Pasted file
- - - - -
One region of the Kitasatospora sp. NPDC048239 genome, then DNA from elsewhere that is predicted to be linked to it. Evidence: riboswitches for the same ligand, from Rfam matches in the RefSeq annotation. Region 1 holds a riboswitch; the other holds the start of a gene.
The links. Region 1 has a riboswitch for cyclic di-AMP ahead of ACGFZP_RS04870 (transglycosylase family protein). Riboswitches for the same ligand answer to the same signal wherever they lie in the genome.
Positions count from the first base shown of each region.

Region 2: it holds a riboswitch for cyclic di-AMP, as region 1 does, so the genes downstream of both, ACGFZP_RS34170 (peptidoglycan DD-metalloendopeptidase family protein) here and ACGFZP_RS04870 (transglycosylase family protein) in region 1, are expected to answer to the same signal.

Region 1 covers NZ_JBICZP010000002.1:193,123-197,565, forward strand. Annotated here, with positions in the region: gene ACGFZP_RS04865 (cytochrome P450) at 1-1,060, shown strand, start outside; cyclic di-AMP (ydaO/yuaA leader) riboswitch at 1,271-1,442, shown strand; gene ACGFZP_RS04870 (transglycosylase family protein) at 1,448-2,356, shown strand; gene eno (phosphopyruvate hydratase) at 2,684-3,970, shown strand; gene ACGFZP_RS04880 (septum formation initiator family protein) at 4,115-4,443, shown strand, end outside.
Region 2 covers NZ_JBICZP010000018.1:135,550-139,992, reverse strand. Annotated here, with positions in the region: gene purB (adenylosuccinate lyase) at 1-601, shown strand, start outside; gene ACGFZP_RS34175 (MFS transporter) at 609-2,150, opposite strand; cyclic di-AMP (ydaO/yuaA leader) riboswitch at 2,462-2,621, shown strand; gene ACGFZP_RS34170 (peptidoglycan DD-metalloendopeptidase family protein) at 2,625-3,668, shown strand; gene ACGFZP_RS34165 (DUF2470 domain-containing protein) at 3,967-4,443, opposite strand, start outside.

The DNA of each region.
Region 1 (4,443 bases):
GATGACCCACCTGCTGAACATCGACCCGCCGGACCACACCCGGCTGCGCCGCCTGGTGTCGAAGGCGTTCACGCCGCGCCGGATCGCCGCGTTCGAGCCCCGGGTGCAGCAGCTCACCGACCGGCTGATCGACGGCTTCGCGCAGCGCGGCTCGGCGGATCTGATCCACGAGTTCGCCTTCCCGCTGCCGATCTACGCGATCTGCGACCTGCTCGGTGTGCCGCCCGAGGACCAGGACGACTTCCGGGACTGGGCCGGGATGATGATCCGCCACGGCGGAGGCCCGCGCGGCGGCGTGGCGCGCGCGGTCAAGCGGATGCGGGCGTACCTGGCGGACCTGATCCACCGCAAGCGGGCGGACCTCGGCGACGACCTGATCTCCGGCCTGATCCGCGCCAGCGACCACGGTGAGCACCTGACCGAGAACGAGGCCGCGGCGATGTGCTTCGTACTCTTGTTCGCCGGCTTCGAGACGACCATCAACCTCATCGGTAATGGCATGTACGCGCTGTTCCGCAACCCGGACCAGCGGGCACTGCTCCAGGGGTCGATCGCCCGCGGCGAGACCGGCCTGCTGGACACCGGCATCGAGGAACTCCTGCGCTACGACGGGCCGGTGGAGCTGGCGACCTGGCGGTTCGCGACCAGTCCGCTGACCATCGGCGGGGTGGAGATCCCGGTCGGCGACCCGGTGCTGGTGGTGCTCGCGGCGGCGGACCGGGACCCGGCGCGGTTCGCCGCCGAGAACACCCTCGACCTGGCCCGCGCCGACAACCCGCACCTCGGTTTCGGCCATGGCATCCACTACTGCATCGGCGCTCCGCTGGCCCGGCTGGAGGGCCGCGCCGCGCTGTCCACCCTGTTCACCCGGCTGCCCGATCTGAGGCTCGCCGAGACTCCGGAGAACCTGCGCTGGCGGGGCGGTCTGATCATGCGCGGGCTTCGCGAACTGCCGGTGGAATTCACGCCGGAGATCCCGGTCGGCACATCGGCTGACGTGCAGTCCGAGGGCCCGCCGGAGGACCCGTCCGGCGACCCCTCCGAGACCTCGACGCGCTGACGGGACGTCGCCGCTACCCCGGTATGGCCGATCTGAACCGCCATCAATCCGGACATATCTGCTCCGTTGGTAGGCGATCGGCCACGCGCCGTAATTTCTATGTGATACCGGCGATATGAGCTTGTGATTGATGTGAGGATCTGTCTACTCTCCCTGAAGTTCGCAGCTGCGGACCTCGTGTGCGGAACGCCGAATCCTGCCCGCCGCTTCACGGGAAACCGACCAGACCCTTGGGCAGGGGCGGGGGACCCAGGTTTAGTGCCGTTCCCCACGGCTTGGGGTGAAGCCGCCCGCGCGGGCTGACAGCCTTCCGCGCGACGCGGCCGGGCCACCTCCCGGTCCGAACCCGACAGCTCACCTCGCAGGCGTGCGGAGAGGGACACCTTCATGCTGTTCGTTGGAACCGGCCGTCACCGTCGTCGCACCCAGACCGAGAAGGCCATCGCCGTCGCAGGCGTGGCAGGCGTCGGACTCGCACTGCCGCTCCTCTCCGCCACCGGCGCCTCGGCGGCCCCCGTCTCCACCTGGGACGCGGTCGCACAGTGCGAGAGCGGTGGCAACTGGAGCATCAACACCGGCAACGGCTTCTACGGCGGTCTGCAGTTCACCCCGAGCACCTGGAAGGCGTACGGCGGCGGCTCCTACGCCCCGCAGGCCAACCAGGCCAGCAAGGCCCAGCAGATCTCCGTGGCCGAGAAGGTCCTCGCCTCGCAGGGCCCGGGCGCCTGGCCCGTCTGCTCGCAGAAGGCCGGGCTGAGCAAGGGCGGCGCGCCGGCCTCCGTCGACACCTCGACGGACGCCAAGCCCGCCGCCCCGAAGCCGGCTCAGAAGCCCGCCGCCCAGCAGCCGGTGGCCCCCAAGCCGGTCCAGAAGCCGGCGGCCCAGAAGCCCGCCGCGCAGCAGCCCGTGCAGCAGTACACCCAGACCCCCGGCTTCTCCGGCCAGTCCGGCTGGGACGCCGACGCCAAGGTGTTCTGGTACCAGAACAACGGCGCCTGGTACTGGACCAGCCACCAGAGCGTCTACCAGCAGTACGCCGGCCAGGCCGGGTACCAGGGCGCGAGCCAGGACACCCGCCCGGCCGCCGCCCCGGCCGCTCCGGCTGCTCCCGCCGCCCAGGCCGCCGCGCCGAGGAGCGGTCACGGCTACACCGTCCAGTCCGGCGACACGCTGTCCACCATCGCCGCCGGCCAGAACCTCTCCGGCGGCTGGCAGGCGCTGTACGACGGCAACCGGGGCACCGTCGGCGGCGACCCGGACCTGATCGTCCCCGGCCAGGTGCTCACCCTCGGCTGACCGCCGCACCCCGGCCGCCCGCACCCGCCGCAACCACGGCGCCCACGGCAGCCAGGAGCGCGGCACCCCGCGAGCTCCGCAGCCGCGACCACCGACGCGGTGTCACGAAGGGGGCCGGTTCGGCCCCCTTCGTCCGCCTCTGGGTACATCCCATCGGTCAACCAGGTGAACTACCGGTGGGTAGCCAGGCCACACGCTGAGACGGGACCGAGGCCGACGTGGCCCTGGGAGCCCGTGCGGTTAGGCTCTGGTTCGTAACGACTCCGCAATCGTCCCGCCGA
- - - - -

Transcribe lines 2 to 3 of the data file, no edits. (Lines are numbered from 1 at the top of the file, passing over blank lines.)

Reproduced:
The links. Region 1 has a riboswitch for cyclic di-AMP ahead of ACGFZP_RS04870 (transglycosylase family protein). Riboswitches for the same ligand answer to the same signal wherever they lie in the genome.
Positions count from the first base shown of each region.